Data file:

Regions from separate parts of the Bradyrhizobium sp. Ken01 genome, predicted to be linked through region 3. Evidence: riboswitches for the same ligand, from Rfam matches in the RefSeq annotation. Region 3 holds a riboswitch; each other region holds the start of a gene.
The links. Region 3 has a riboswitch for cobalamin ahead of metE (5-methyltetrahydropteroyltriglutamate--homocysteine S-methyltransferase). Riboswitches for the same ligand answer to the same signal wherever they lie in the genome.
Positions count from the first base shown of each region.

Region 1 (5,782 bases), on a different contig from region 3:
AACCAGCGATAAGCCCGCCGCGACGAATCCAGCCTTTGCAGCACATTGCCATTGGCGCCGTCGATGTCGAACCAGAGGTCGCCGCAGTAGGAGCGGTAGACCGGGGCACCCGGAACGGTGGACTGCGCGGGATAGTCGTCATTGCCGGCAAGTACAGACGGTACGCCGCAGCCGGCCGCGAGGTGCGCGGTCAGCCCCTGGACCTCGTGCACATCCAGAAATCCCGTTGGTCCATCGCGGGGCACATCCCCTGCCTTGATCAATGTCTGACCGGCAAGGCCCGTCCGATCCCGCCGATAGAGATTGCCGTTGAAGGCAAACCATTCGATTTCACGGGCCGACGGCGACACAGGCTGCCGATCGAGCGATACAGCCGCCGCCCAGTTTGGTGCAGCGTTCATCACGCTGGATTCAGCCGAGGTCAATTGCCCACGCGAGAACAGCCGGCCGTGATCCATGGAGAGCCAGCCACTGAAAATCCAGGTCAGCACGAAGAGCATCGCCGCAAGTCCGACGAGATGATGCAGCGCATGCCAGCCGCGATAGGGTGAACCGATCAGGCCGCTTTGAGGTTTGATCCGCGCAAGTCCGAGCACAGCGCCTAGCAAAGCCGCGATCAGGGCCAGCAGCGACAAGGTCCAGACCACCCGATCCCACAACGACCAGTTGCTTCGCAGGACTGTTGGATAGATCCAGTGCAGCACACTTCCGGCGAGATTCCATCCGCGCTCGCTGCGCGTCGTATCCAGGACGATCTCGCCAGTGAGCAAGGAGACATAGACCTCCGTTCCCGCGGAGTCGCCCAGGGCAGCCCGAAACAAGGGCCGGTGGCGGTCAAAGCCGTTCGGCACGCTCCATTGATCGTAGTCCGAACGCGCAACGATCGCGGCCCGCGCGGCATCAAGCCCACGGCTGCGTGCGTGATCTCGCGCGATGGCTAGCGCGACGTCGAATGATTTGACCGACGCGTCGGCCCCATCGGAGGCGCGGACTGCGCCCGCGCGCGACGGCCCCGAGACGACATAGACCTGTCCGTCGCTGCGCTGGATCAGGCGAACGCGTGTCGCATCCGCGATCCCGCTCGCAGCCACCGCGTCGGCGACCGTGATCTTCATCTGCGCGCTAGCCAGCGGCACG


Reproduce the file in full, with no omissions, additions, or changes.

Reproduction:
Regions from separate parts of the Bradyrhizobium sp. Ken01 genome, predicted to be linked through region 3. Evidence: riboswitches for the same ligand, from Rfam matches in the RefSeq annotation. Region 3 holds a riboswitch; each other region holds the start of a gene.
The links. Region 3 has a riboswitch for cobalamin ahead of metE (5-methyltetrahydropteroyltriglutamate--homocysteine S-methyltransferase). Riboswitches for the same ligand answer to the same signal wherever they lie in the genome.
Positions count from the first base shown of each region.

Region 1 (5,782 bases), on a different contig from region 3:
AACCAGCGATAAGCCCGCCGCGACGAATCCAGCCTTTGCAGCACATTGCCATTGGCGCCGTCGATGTCGAACCAGAGGTCGCCGCAGTAGGAGCGGTAGACCGGGGCACCCGGAACGGTGGACTGCGCGGGATAGTCGTCATTGCCGGCAAGTACAGACGGTACGCCGCAGCCGGCCGCGAGGTGCGCGGTCAGCCCCTGGACCTCGTGCACATCCAGAAATCCCGTTGGTCCATCGCGGGGCACATCCCCTGCCTTGATCAATGTCTGACCGGCAAGGCCCGTCCGATCCCGCCGATAGAGATTGCCGTTGAAGGCAAACCATTCGATTTCACGGGCCGACGGCGACACAGGCTGCCGATCGAGCGATACAGCCGCCGCCCAGTTTGGTGCAGCGTTCATCACGCTGGATTCAGCCGAGGTCAATTGCCCACGCGAGAACAGCCGGCCGTGATCCATGGAGAGCCAGCCACTGAAAATCCAGGTCAGCACGAAGAGCATCGCCGCAAGTCCGACGAGATGATGCAGCGCATGCCAGCCGCGATAGGGTGAACCGATCAGGCCGCTTTGAGGTTTGATCCGCGCAAGTCCGAGCACAGCGCCTAGCAAAGCCGCGATCAGGGCCAGCAGCGACAAGGTCCAGACCACCCGATCCCACAACGACCAGTTGCTTCGCAGGACTGTTGGATAGATCCAGTGCAGCACACTTCCGGCGAGATTCCATCCGCGCTCGCTGCGCGTCGTATCCAGGACGATCTCGCCAGTGAGCAAGGAGACATAGACCTCCGTTCCCGCGGAGTCGCCCAGGGCAGCCCGAAACAAGGGCCGGTGGCGGTCAAAGCCGTTCGGCACGCTCCATTGATCGTAGTCCGAACGCGCAACGATCGCGGCCCGCGCGGCATCAAGCCCACGGCTGCGTGCGTGATCTCGCGCGATGGCTAGCGCGACGTCGAATGATTTGACCGACGCGTCGGCCCCATCGGAGGCGCGGACTGCGCCCGCGCGCGACGGCCCCGAGACGACATAGACCTGTCCGTCGCTGCGCTGGATCAGGCGAACGCGTGTCGCATCCGCGATCCCGCTCGCAGCCACCGCGTCGGCGACCGTGATCTTCATCTGCGCGCTAGCCAGCGGCACG